A Charles Sturt University (CSU) academic says that fasting by Muslims during Ramadan creates a time of great solidarity and spiritual renewal throughout the Islamic world.
Lecturer at the CSU Centre for Islamic Studies and Civilisation, Associate Professor Salih Yucel (pictured) said, "When hundreds of millions of Muslims around the world begin fasting during daylight hours with the start of Ramadan on Tuesday 7 June, what they experience together creates a social space and a unique sense of solidarity.
"Fasting has been an integral part of all major religions, and fasting during the month of Ramadan is one of the pillars of Islam practiced by the majority of Muslims," Professor Yucel said.
He noted that every year the month of Ramadan rotates ten days back because it is based on the lunar calendar.
"During Ramadan all physically mature and healthy Muslims are required to abstain from all food, drink, gum chewing, tobacco use, and any kind of sexual contact between dawn and sunset for 29 or 30 days, depending on the lunar calendar," Professor Yucel said.
"Those who fast have a light meal before the break of the dawn, known as suhoor, and at sunset they have iftar, the fast-breaking meal. Certain categories of people are legitimately excused from the fast, such as young children, pregnant women, breastfeeding mothers, those whose health would be harmed by not eating, and travellers.
"By sharing the meals with friends, relatives and neighbours, and by giving fitra (charity) and zakat (alms) to the poor and needy during Ramadan, Muslims take part in healing social wounds, knitting closer ties with others, redistributing wealth, and connecting with those who are in need."
Professor Yucel said this aspect of Ramadan contributes to creating a just and compassionate society based on sharing and giving, rather than focusing on consumerism.
"Therefore, Ramadan is a month of generosity, sharing and forgiving," he said. "For this reason, free dinners are provided, sometimes on a daily basis, to the local community by Muslim congregations throughout the world. Just as many Christian organisations help those in need, particularly during Christmas, Muslims also increase their charity, alongside their worship."
Fasting also includes refraining from gossiping, lying, slandering and all traits of bad character. It calls for doing good deeds, generosity and kindness, self-reflection, praying and God-consciousness.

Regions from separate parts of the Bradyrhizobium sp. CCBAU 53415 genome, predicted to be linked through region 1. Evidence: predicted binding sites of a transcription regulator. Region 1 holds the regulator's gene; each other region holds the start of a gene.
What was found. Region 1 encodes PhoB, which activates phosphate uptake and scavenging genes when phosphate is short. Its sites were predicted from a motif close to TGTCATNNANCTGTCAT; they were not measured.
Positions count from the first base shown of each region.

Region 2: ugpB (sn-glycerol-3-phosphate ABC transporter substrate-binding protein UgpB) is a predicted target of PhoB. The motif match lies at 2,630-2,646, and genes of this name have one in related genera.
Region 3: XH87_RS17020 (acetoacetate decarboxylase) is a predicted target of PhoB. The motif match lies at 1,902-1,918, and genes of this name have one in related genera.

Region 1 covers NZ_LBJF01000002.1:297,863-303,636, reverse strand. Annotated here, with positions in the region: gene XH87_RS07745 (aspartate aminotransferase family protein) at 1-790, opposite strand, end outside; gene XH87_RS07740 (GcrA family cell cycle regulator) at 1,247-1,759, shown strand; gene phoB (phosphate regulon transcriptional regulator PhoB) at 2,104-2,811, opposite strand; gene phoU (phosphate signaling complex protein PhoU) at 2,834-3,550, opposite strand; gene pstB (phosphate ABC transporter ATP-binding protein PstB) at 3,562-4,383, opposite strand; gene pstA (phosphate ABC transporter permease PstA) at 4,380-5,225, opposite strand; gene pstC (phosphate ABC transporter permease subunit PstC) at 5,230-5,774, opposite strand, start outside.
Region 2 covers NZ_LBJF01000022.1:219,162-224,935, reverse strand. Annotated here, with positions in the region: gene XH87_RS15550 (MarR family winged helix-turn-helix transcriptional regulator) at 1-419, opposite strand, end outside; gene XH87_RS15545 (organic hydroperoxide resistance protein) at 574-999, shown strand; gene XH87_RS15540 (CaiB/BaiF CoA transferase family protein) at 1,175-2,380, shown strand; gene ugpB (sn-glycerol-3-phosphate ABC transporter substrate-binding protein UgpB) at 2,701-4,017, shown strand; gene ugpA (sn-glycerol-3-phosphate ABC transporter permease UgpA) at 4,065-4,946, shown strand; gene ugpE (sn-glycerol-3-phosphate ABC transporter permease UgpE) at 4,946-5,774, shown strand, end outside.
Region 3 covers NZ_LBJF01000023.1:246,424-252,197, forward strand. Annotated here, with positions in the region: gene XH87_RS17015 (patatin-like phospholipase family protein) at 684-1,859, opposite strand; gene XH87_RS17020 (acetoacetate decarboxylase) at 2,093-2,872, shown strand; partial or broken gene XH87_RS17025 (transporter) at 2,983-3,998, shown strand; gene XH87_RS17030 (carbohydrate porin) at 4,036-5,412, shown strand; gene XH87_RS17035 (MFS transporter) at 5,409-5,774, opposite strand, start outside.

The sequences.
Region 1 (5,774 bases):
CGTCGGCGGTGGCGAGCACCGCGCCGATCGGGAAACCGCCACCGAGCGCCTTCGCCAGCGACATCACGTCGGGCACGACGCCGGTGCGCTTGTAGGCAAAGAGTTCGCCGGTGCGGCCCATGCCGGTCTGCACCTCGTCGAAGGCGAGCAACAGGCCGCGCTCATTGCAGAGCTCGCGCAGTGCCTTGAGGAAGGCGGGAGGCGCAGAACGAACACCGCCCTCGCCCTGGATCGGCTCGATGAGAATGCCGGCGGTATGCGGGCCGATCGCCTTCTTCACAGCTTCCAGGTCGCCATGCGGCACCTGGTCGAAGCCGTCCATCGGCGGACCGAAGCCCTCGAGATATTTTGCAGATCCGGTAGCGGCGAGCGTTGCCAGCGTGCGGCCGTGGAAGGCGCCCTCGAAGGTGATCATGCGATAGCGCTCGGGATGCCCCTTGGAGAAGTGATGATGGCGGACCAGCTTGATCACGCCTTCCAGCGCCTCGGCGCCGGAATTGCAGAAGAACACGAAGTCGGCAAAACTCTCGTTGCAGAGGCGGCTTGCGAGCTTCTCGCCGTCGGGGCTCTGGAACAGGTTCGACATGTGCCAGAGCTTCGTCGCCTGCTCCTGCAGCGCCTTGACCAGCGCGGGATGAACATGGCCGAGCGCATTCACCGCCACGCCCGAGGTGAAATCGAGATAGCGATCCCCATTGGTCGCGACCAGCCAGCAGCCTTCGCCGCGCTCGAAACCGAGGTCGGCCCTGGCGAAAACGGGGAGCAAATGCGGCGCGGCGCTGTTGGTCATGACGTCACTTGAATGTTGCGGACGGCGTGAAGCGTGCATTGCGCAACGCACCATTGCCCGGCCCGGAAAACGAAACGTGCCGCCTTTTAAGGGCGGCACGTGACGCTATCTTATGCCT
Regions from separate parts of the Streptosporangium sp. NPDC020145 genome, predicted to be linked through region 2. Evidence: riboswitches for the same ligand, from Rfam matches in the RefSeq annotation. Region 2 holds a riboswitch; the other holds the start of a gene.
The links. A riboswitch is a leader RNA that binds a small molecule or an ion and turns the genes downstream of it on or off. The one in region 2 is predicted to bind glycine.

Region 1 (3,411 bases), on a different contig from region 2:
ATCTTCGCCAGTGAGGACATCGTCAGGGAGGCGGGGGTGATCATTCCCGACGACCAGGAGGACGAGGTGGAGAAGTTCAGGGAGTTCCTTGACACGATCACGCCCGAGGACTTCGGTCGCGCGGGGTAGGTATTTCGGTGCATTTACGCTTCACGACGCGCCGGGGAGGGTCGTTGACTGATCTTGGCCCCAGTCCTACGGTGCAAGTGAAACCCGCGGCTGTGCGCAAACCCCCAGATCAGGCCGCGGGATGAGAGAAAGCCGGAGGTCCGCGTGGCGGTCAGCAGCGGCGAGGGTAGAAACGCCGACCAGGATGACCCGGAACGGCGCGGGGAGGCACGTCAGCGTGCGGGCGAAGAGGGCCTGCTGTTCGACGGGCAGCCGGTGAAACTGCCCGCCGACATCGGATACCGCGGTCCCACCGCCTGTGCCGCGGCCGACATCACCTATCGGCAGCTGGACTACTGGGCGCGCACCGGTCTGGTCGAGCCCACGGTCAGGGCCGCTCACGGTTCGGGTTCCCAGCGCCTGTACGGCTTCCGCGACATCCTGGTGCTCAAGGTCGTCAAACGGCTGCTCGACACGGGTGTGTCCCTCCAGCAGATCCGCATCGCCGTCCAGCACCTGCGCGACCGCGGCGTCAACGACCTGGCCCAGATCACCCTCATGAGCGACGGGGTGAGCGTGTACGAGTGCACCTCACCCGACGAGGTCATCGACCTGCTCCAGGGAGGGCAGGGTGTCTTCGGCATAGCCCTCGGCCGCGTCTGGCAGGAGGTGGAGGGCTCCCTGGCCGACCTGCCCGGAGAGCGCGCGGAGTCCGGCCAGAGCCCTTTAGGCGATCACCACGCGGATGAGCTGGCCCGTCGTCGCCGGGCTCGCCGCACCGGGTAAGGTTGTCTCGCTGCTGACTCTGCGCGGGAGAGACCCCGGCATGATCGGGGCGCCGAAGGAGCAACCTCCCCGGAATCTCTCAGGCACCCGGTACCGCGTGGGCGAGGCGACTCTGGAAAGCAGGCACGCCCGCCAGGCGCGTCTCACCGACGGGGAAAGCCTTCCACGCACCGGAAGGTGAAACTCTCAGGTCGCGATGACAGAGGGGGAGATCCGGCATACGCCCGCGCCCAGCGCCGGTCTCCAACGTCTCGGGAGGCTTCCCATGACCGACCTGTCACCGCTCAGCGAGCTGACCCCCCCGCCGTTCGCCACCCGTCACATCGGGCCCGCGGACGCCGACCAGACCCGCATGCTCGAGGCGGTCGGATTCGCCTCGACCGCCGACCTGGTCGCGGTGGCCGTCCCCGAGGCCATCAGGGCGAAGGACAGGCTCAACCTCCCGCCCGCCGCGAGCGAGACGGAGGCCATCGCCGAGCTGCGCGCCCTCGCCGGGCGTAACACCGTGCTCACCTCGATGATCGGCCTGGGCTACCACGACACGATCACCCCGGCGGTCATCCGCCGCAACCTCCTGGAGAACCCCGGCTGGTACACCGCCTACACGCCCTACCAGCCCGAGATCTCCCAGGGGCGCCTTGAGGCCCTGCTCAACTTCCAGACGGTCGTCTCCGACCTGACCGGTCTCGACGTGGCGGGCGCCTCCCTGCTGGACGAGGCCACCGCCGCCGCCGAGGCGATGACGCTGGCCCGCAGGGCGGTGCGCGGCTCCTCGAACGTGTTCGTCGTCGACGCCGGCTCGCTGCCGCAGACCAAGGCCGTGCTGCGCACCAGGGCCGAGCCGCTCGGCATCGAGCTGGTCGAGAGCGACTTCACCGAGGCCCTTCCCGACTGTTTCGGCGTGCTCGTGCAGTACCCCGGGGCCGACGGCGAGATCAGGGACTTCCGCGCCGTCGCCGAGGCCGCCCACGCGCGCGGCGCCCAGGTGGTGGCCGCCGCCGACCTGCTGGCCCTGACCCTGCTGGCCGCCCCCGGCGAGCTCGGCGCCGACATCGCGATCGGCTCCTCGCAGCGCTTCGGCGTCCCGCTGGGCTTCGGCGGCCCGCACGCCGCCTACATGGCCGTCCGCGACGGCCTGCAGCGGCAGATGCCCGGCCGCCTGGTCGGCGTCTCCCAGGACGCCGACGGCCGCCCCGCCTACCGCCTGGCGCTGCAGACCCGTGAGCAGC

"Fasting calls humankind to realise the blessings and bounties given by God, show gratitude, and live in appreciation of these gifts," Professor Yucel said. "These can lead people to live with a greater spiritual intensity and develop a stronger inner life.
"Besides being a major practice in Islam to fast during Ramadan, this month is significant for Muslims because it was during this month that God revealed the first verses of the Qur'an to Prophet Muhammad (peace be upon him)."
Professor Yucel said, "In addition to fasting, Muslims are encouraged to read the entire Qur'an, which is around 600 pages divided to 30 equal parts, with one part read each day. Muslims also go to the mosque to observe the supererogatory prayer known as tarawih, and special Ramadan prayers after the breaking of the fast."
Around the world, more than 1.4 billion Muslims will celebrate the end of Ramadan, known as Eid al-Fitr, which is the first major holy day of the Islamic calendar year.
"This annual expression of joy and thanksgiving is an occasion of hope for a new life and abundant blessings," Professor Yucel said. "Customs vary from city to city and country to country, but the day universally begins with Eid prayers, which start before sunrise in mosques. Eid al-Fitr is a communal expression and affirmation of shared values and commitment. During Eid, families and relatives visit each other, exchange gifts, buy gifts for the children especially, and prepare special foods and desserts.
"Through fasting during Ramadan, Muslims develop a balance in both the physical and spiritual dimensions of their existence. However, all these benefits, whether physical, psychological, social or spiritual, come as a blessing from God, and are not the aim of hundreds of millions of Muslims. In the theory, Muslims observe Ramadan only to please God."
Media contact: Bruce Andrews, (02) 6338 6084
Contact CSU Media to arrange interviews with Associate Professor Salih Yucel.